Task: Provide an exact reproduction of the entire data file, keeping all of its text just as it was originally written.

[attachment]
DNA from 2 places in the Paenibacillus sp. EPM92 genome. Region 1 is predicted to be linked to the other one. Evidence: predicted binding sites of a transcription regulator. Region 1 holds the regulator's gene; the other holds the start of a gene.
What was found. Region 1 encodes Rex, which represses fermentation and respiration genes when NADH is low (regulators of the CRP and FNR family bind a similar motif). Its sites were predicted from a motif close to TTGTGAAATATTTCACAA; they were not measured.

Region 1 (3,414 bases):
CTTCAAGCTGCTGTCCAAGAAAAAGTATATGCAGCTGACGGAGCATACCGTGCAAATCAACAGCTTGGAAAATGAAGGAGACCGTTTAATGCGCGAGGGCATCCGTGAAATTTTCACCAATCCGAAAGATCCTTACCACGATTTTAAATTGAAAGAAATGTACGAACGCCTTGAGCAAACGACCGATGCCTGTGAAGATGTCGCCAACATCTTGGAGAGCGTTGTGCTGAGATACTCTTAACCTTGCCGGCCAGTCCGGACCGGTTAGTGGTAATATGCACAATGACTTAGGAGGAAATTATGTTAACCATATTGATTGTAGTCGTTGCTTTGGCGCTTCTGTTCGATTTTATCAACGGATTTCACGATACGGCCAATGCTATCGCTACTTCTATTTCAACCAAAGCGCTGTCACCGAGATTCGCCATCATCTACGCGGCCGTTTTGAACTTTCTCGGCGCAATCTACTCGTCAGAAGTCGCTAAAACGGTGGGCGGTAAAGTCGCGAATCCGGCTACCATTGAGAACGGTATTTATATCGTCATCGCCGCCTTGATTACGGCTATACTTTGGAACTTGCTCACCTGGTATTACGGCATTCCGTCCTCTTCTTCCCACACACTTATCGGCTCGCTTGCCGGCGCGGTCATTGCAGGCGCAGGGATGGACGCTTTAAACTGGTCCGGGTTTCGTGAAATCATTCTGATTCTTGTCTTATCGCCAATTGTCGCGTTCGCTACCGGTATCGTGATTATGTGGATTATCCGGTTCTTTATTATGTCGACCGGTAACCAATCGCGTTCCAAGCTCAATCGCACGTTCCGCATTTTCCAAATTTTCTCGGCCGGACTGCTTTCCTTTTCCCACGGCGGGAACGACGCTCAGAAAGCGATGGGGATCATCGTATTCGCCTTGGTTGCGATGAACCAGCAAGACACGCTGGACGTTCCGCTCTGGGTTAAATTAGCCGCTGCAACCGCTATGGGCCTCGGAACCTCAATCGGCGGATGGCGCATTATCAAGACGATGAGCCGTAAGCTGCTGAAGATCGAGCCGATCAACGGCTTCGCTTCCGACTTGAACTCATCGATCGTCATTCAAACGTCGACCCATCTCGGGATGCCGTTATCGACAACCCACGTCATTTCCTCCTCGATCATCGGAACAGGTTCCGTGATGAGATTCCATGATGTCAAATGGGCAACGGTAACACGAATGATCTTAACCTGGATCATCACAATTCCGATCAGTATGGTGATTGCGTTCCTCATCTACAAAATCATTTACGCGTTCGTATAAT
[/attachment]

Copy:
DNA from 2 places in the Paenibacillus sp. EPM92 genome. Region 1 is predicted to be linked to the other one. Evidence: predicted binding sites of a transcription regulator. Region 1 holds the regulator's gene; the other holds the start of a gene.
What was found. Region 1 encodes Rex, which represses fermentation and respiration genes when NADH is low (regulators of the CRP and FNR family bind a similar motif). Its sites were predicted from a motif close to TTGTGAAATATTTCACAA; they were not measured.

Region 1 (3,414 bases):
CTTCAAGCTGCTGTCCAAGAAAAAGTATATGCAGCTGACGGAGCATACCGTGCAAATCAACAGCTTGGAAAATGAAGGAGACCGTTTAATGCGCGAGGGCATCCGTGAAATTTTCACCAATCCGAAAGATCCTTACCACGATTTTAAATTGAAAGAAATGTACGAACGCCTTGAGCAAACGACCGATGCCTGTGAAGATGTCGCCAACATCTTGGAGAGCGTTGTGCTGAGATACTCTTAACCTTGCCGGCCAGTCCGGACCGGTTAGTGGTAATATGCACAATGACTTAGGAGGAAATTATGTTAACCATATTGATTGTAGTCGTTGCTTTGGCGCTTCTGTTCGATTTTATCAACGGATTTCACGATACGGCCAATGCTATCGCTACTTCTATTTCAACCAAAGCGCTGTCACCGAGATTCGCCATCATCTACGCGGCCGTTTTGAACTTTCTCGGCGCAATCTACTCGTCAGAAGTCGCTAAAACGGTGGGCGGTAAAGTCGCGAATCCGGCTACCATTGAGAACGGTATTTATATCGTCATCGCCGCCTTGATTACGGCTATACTTTGGAACTTGCTCACCTGGTATTACGGCATTCCGTCCTCTTCTTCCCACACACTTATCGGCTCGCTTGCCGGCGCGGTCATTGCAGGCGCAGGGATGGACGCTTTAAACTGGTCCGGGTTTCGTGAAATCATTCTGATTCTTGTCTTATCGCCAATTGTCGCGTTCGCTACCGGTATCGTGATTATGTGGATTATCCGGTTCTTTATTATGTCGACCGGTAACCAATCGCGTTCCAAGCTCAATCGCACGTTCCGCATTTTCCAAATTTTCTCGGCCGGACTGCTTTCCTTTTCCCACGGCGGGAACGACGCTCAGAAAGCGATGGGGATCATCGTATTCGCCTTGGTTGCGATGAACCAGCAAGACACGCTGGACGTTCCGCTCTGGGTTAAATTAGCCGCTGCAACCGCTATGGGCCTCGGAACCTCAATCGGCGGATGGCGCATTATCAAGACGATGAGCCGTAAGCTGCTGAAGATCGAGCCGATCAACGGCTTCGCTTCCGACTTGAACTCATCGATCGTCATTCAAACGTCGACCCATCTCGGGATGCCGTTATCGACAACCCACGTCATTTCCTCCTCGATCATCGGAACAGGTTCCGTGATGAGATTCCATGATGTCAAATGGGCAACGGTAACACGAATGATCTTAACCTGGATCATCACAATTCCGATCAGTATGGTGATTGCGTTCCTCATCTACAAAATCATTTACGCGTTCGTATAAT